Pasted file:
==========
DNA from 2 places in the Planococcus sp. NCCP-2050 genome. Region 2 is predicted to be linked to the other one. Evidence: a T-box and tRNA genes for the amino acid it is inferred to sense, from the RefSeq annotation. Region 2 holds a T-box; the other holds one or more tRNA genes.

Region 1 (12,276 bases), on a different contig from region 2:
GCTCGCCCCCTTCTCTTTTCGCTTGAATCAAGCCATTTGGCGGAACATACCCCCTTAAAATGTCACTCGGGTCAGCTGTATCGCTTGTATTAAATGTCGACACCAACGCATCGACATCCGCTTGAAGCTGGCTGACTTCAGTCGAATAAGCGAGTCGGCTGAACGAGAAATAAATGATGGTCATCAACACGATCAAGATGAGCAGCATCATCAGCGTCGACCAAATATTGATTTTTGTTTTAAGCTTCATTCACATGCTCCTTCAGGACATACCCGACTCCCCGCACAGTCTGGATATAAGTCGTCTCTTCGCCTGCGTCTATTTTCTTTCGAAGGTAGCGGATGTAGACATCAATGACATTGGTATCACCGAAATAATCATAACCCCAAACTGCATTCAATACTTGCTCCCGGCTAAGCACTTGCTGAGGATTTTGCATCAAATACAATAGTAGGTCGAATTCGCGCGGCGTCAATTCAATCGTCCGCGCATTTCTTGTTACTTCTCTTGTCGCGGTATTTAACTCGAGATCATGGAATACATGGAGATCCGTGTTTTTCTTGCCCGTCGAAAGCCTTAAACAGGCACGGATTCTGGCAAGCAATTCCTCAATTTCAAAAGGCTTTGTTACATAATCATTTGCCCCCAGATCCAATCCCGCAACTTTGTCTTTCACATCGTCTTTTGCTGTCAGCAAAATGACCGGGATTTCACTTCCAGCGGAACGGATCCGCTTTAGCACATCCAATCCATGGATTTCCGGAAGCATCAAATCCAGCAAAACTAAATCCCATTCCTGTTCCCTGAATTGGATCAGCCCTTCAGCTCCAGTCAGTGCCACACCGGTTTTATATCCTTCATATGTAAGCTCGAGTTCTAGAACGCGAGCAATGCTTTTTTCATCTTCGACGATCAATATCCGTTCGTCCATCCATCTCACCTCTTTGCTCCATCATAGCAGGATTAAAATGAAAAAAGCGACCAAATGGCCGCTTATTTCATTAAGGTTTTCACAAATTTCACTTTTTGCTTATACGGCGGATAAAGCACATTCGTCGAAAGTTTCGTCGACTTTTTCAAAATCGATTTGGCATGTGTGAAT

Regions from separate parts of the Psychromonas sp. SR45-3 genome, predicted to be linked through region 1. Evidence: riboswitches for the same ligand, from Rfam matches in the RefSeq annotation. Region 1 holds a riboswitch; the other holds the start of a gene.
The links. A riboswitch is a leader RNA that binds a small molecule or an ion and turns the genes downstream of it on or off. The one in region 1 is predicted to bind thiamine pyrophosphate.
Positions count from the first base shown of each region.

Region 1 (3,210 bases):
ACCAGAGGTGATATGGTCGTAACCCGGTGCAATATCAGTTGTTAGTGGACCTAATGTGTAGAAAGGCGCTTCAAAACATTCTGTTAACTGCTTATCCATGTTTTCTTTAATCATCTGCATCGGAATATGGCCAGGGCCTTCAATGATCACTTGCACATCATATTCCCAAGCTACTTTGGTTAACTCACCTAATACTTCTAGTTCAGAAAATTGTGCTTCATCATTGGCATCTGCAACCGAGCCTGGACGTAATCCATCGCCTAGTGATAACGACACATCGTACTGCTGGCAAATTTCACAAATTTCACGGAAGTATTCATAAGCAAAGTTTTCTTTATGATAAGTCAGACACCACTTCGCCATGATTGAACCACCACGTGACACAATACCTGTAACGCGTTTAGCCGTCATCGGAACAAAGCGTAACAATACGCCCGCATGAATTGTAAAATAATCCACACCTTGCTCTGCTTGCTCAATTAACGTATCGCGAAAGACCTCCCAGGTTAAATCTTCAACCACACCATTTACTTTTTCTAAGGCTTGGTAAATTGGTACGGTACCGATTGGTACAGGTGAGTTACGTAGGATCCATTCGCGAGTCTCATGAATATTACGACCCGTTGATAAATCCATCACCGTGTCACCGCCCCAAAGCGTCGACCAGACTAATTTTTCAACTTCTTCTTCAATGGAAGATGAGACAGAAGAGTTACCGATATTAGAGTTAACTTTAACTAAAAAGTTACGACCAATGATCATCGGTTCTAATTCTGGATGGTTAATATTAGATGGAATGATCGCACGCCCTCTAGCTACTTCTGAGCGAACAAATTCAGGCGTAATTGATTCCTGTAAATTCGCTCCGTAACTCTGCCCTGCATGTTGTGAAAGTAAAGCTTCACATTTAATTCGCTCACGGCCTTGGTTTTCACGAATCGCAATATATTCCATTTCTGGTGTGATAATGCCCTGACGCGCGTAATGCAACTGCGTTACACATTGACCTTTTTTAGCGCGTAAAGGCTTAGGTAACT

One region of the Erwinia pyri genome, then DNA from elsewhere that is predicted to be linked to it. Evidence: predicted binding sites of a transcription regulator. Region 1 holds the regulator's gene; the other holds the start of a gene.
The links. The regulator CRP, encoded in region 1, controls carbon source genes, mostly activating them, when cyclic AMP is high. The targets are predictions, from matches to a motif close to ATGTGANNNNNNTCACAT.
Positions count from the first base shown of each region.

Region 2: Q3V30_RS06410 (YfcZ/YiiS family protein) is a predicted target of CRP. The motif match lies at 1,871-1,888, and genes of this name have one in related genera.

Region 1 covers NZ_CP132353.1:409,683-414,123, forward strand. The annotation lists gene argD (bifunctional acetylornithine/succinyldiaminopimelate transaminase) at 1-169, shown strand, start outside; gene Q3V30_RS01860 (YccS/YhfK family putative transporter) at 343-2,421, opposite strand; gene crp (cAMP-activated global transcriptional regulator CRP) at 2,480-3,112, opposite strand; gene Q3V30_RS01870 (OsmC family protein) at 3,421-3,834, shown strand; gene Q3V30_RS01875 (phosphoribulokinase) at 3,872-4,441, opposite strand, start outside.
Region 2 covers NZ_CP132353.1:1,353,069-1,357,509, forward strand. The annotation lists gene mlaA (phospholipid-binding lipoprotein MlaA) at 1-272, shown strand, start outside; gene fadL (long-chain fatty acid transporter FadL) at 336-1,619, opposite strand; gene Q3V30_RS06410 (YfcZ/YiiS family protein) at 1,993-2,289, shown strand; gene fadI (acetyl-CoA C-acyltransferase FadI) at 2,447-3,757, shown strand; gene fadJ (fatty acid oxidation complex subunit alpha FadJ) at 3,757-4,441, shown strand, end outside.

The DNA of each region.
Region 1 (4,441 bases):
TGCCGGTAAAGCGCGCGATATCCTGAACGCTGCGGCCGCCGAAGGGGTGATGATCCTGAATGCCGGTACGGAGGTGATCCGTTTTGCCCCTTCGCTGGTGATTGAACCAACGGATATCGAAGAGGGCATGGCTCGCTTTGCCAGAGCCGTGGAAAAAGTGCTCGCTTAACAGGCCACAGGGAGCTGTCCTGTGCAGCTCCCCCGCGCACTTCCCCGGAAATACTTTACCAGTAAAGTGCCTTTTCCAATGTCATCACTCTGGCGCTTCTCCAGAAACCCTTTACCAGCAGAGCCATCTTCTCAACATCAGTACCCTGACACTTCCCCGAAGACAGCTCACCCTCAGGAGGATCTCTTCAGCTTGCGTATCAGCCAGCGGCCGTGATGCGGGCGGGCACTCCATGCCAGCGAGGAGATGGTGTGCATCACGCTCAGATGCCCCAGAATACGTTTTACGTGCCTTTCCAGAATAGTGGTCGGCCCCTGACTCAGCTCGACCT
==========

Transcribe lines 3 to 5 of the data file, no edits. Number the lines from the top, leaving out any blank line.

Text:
GCTCGCCCCCTTCTCTTTTCGCTTGAATCAAGCCATTTGGCGGAACATACCCCCTTAAAATGTCACTCGGGTCAGCTGTATCGCTTGTATTAAATGTCGACACCAACGCATCGACATCCGCTTGAAGCTGGCTGACTTCAGTCGAATAAGCGAGTCGGCTGAACGAGAAATAAATGATGGTCATCAACACGATCAAGATGAGCAGCATCATCAGCGTCGACCAAATATTGATTTTTGTTTTAAGCTTCATTCACATGCTCCTTCAGGACATACCCGACTCCCCGCACAGTCTGGATATAAGTCGTCTCTTCGCCTGCGTCTATTTTCTTTCGAAGGTAGCGGATGTAGACATCAATGACATTGGTATCACCGAAATAATCATAACCCCAAACTGCATTCAATACTTGCTCCCGGCTAAGCACTTGCTGAGGATTTTGCATCAAATACAATAGTAGGTCGAATTCGCGCGGCGTCAATTCAATCGTCCGCGCATTTCTTGTTACTTCTCTTGTCGCGGTATTTAACTCGAGATCATGGAATACATGGAGATCCGTGTTTTTCTTGCCCGTCGAAAGCCTTAAACAGGCACGGATTCTGGCAAGCAATTCCTCAATTTCAAAAGGCTTTGTTACATAATCATTTGCCCCCAGATCCAATCCCGCAACTTTGTCTTTCACATCGTCTTTTGCTGTCAGCAAAATGACCGGGATTTCACTTCCAGCGGAACGGATCCGCTTTAGCACATCCAATCCATGGATTTCCGGAAGCATCAAATCCAGCAAAACTAAATCCCATTCCTGTTCCCTGAATTGGATCAGCCCTTCAGCTCCAGTCAGTGCCACACCGGTTTTATATCCTTCATATGTAAGCTCGAGTTCTAGAACGCGAGCAATGCTTTTTTCATCTTCGACGATCAATATCCGTTCGTCCATCCATCTCACCTCTTTGCTCCATCATAGCAGGATTAAAATGAAAAAAGCGACCAAATGGCCGCTTATTTCATTAAGGTTTTCACAAATTTCACTTTTTGCTTATACGGCGGATAAAGCACATTCGTCGAAAGTTTCGTCGACTTTTTCAAAATCGATTTGGCATGTGTGAAT

Regions from separate parts of the Psychromonas sp. SR45-3 genome, predicted to be linked through region 1. Evidence: riboswitches for the same ligand, from Rfam matches in the RefSeq annotation. Region 1 holds a riboswitch; the other holds the start of a gene.
The links. A riboswitch is a leader RNA that binds a small molecule or an ion and turns the genes downstream of it on or off. The one in region 1 is predicted to bind thiamine pyrophosphate.